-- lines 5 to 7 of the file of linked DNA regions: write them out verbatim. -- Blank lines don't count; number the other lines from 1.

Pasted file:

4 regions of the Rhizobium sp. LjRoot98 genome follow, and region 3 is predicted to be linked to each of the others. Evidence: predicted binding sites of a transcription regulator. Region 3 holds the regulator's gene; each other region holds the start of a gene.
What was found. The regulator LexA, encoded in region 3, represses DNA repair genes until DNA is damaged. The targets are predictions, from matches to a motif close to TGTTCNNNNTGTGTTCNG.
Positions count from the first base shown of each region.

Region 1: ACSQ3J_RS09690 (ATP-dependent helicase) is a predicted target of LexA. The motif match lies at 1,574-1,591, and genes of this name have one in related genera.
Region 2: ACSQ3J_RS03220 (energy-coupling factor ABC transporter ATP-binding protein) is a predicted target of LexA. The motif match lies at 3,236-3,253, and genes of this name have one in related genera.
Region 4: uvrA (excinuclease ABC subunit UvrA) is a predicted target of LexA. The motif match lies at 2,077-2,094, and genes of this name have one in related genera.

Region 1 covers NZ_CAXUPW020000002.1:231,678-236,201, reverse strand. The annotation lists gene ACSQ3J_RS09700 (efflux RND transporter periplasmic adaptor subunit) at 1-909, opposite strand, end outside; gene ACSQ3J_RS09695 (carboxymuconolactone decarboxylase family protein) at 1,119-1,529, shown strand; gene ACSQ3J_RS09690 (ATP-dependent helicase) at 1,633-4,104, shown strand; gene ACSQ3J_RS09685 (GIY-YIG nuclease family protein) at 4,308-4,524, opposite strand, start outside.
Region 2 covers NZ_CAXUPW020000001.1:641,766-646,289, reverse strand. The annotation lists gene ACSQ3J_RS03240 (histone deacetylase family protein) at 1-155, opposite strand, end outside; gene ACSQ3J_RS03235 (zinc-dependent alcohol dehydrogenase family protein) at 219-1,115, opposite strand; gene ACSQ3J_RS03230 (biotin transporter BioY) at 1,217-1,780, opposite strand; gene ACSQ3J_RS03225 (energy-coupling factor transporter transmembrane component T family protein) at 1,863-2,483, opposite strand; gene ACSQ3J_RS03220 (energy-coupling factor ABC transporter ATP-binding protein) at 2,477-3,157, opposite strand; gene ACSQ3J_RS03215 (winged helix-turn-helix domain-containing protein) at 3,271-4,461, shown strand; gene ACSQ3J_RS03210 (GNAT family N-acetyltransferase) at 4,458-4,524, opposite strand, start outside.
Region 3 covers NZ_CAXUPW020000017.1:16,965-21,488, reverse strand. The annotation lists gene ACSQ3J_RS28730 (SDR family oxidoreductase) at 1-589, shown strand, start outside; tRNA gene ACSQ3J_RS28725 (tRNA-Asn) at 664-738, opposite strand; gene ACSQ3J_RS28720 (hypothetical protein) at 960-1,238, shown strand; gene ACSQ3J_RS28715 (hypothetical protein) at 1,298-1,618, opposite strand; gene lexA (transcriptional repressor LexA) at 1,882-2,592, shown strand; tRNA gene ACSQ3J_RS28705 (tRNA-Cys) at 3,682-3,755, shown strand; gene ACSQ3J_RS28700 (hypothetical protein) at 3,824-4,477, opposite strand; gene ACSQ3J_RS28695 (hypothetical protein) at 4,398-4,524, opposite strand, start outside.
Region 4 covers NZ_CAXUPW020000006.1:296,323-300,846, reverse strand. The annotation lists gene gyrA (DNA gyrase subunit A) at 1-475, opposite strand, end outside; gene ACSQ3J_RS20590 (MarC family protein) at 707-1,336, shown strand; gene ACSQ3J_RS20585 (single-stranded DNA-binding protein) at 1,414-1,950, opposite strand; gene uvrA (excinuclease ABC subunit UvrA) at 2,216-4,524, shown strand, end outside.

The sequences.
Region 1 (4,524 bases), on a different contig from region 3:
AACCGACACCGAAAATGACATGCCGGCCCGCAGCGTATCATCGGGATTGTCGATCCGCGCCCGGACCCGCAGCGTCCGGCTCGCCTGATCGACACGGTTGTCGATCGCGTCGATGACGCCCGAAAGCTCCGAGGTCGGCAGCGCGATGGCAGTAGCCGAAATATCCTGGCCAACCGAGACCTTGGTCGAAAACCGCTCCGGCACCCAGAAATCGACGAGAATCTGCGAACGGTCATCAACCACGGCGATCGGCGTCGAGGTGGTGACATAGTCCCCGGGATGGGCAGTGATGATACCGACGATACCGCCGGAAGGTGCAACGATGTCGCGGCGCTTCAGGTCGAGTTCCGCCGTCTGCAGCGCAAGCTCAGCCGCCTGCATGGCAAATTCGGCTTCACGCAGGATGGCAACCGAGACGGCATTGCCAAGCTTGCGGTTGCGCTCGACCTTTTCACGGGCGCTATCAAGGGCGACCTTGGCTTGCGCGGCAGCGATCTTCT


Region 2: ACSQ3J_RS03220 (energy-coupling factor ABC transporter ATP-binding protein) is a predicted target of LexA. The motif match lies at 3,236-3,253, and genes of this name have one in related genera.
Region 4: uvrA (excinuclease ABC subunit UvrA) is a predicted target of LexA. The motif match lies at 2,077-2,094, and genes of this name have one in related genera.

Region 1 covers NZ_CAXUPW020000002.1:231,678-236,201, reverse strand. The annotation lists gene ACSQ3J_RS09700 (efflux RND transporter periplasmic adaptor subunit) at 1-909, opposite strand, end outside; gene ACSQ3J_RS09695 (carboxymuconolactone decarboxylase family protein) at 1,119-1,529, shown strand; gene ACSQ3J_RS09690 (ATP-dependent helicase) at 1,633-4,104, shown strand; gene ACSQ3J_RS09685 (GIY-YIG nuclease family protein) at 4,308-4,524, opposite strand, start outside.